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Network time protocol synchronisation for IPTV, IMS and femtocells

Posted: 16 Feb 2012     Print Version  Bookmark and Share

Keywords:Telecom networks  Network Time Protocol  NTP 

Telecom networks are going through a significant change both in terms of technology as well as in the services they support. Ethernet displaced TDM transport, and IP is the underlying service delivery protocol for IPTV, VoIP, multimedia services, and of course, the Internet. These packet-based technologies have placed new demands on network-wide timing. This article will discuss how these changes are creating new requirements for accuracy, security, and availability of Network Time Protocol (NTP) based time, and then presents what constitutes a true carrier-calls implementation for NTP synchronisation that is needed to support these changes.

NTP is an Internet protocol for synchronising the clocks of computers and other equipment to a common time reference over a network. It is also a program that implements the protocol and controls the computer clocks. As originally conceived, NTP was designed to provide time to computer hosts, however, its use has grown and today it is the universally accepted method to synchronise system clocks in computers, servers, data communication equipment, and now, full service networks.

Historically, NTP has been deployed in the Internet, and then in telecom IT departments or datacenters for post-processing functions to support operational activities such as billing, access, authentication and accounting (AAA), and event log generation. Today, many uses for NTP have emerged, and it now is a critical technology that underlies carrier networks, services and operations.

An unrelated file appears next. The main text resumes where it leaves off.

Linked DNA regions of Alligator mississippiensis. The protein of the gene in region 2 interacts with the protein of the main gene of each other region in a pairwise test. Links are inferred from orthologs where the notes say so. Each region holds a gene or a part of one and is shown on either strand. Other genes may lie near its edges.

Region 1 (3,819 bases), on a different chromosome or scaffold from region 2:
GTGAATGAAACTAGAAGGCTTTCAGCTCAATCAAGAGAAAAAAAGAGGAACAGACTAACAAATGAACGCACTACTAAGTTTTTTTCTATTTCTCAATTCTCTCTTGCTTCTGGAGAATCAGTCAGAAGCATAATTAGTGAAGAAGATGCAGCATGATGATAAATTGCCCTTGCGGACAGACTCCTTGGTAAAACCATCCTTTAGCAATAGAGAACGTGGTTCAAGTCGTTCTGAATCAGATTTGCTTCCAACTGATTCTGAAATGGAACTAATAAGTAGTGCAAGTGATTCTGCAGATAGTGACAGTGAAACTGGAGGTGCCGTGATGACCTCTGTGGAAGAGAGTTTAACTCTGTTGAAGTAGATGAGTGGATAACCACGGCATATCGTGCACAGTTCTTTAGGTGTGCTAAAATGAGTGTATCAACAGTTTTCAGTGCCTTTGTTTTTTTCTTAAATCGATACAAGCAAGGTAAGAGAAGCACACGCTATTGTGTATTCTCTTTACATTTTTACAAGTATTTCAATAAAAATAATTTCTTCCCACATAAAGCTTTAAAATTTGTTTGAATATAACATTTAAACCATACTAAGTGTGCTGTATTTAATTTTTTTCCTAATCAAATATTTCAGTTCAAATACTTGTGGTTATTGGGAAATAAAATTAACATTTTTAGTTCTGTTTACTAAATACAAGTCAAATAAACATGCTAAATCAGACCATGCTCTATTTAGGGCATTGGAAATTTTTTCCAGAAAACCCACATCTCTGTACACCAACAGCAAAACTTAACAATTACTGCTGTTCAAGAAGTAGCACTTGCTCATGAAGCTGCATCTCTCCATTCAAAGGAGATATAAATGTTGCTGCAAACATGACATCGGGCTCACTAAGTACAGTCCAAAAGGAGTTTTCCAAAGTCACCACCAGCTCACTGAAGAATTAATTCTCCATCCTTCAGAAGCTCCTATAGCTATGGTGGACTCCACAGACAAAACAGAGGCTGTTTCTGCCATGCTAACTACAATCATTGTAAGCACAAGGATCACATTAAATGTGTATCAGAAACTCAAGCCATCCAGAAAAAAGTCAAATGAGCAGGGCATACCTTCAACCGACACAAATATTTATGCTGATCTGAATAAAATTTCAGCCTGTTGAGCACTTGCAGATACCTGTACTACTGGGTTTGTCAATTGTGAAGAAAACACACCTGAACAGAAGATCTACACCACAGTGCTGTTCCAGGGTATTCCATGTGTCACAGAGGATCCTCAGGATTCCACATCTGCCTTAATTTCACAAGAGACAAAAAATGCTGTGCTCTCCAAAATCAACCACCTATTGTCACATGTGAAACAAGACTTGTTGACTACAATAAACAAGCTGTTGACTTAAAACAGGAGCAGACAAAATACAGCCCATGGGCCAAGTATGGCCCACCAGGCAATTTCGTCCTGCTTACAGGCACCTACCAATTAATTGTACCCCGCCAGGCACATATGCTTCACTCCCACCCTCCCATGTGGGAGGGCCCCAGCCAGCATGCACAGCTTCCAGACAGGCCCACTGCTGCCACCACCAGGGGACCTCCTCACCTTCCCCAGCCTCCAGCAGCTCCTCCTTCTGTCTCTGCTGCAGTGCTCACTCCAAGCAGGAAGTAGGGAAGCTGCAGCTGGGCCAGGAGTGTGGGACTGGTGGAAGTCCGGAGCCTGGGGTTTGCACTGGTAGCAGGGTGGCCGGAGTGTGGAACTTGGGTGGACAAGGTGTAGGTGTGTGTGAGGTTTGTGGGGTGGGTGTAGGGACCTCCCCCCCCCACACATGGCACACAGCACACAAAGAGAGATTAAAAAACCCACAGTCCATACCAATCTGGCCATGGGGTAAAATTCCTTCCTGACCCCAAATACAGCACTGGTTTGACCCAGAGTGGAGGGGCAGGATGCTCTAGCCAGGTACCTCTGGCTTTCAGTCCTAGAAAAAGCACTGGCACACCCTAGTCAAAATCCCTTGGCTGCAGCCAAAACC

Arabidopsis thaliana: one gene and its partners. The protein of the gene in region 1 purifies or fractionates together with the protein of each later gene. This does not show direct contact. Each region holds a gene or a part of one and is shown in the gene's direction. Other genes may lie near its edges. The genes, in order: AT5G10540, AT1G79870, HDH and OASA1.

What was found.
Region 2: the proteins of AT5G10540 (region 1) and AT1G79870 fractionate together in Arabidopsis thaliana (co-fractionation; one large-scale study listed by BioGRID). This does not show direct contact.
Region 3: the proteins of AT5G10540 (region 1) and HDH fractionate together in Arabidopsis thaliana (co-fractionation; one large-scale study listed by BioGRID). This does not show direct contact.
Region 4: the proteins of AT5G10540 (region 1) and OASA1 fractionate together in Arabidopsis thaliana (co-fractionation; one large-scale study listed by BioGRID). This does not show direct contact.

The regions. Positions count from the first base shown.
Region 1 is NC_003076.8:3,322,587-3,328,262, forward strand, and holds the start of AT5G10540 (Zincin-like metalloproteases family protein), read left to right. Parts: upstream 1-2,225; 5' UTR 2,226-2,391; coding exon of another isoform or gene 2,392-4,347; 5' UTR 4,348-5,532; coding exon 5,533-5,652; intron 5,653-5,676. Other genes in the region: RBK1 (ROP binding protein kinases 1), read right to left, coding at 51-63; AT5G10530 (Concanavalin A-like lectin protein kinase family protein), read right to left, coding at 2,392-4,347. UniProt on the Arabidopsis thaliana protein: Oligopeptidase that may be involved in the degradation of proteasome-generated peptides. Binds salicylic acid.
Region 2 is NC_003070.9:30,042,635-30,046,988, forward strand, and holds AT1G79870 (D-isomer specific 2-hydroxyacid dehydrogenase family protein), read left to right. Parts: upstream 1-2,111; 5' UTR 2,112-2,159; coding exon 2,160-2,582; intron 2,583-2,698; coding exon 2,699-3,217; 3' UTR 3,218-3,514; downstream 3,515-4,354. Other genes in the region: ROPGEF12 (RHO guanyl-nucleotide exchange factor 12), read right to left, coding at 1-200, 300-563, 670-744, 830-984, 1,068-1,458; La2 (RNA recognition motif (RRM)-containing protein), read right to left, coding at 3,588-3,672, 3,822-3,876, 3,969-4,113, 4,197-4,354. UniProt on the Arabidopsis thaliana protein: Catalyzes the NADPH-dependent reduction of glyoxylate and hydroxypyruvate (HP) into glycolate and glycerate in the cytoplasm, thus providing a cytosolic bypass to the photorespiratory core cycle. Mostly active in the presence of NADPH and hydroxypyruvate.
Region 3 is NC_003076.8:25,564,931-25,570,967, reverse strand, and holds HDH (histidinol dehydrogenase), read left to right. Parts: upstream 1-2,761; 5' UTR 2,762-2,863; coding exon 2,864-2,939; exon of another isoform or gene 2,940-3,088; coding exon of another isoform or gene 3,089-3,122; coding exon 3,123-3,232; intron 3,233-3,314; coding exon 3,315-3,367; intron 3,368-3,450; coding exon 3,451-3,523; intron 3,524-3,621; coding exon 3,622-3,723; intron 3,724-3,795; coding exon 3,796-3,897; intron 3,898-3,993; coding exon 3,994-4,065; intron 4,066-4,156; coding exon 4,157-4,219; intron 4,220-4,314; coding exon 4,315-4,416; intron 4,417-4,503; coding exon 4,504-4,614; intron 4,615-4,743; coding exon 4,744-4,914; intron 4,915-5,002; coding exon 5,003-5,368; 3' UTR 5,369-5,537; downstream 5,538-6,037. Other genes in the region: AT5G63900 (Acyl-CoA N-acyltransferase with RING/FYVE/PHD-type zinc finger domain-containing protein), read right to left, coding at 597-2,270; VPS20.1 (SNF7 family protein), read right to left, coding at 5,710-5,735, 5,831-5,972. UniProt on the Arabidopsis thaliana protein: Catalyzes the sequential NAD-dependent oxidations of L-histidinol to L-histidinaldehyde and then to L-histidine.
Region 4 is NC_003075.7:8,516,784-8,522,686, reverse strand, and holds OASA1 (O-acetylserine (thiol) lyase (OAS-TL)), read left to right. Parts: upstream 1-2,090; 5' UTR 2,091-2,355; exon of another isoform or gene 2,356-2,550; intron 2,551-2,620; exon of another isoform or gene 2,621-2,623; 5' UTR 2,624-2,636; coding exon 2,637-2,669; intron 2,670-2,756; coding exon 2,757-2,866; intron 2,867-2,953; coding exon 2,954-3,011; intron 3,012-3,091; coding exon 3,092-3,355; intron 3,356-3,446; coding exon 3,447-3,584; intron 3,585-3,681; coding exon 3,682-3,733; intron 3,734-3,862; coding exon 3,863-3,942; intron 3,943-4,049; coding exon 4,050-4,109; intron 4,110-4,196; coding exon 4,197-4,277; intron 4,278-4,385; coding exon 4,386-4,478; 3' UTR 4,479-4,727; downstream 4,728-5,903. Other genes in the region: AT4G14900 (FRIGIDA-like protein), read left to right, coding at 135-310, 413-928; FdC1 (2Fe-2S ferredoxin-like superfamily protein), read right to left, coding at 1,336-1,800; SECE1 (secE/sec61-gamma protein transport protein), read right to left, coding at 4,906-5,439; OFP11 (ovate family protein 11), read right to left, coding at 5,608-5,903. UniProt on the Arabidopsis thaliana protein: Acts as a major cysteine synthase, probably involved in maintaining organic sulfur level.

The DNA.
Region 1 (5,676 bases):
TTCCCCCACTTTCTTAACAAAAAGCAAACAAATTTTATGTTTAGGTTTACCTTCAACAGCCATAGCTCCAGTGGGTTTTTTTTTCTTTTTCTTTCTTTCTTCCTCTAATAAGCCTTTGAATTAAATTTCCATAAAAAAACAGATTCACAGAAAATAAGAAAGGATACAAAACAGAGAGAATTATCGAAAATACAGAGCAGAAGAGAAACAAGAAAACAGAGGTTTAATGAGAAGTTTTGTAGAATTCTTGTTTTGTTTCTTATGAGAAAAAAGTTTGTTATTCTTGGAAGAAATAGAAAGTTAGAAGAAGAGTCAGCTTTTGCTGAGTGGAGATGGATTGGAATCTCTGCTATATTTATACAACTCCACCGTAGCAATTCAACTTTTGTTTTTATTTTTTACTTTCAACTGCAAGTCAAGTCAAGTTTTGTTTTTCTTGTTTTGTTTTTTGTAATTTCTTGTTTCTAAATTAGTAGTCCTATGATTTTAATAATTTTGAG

Internet Protocol TV (IPTV) is the end-to-end delivery of video and related content using Internet Protocol over a managed network to consumers (i.e., not over the Internet). NTP-based time is used for many critical processes in IPTV service delivery. The most fundamental is synchronisation of the IPTV headend and the set top box at the end points of the service delivery path. If their clocks are not aligned so that their data rates match, the set top box buffer will experience data overflow or data underflow. This result will lead to skipped frames and momentary freezing of skipping in the TV picture that are noticeable by the end user.

Two other examples are Conditional Access (CA) and QoS. To support these functions, the IPTV service infrastructure—and therefore the time synchronisation that supports it—is distributed across a hierarchy of locations that includes the video headend office, the video service offices, the access network, and the customer premises.

Conditional Access licences provide the basis for content usage and associated revenue generation. They are key to fulfilling digital rights management (DRM) agreements with the content owners as they prevent misuse and piracy that can steal revenue and lead to agreement violations.

Time on the systems that enforce CA licences needs to be accurate and secure, for example, to ensure that operators can only show content during specific periods (such as after a DVD's release date). CA licence keys also need secure time to prevent theft of service and alteration of the licence usage duration. High capacity carrier grade NTP servers are required to handle the large transaction volumes generated by potentially millions of IPTV subscribers.

Quality of Service measurement is another key function in end-to-end IPTV service delivery. Some unique aspects of QoS measurement for IPTV are the number of measurement points in the network, the need for real-time monitoring, and the collection of metrics inside the customer premise at both the residential gateway and the set top box. Accurate and distributed time references are needed to enable QoS measurements across hops in the network, or between.

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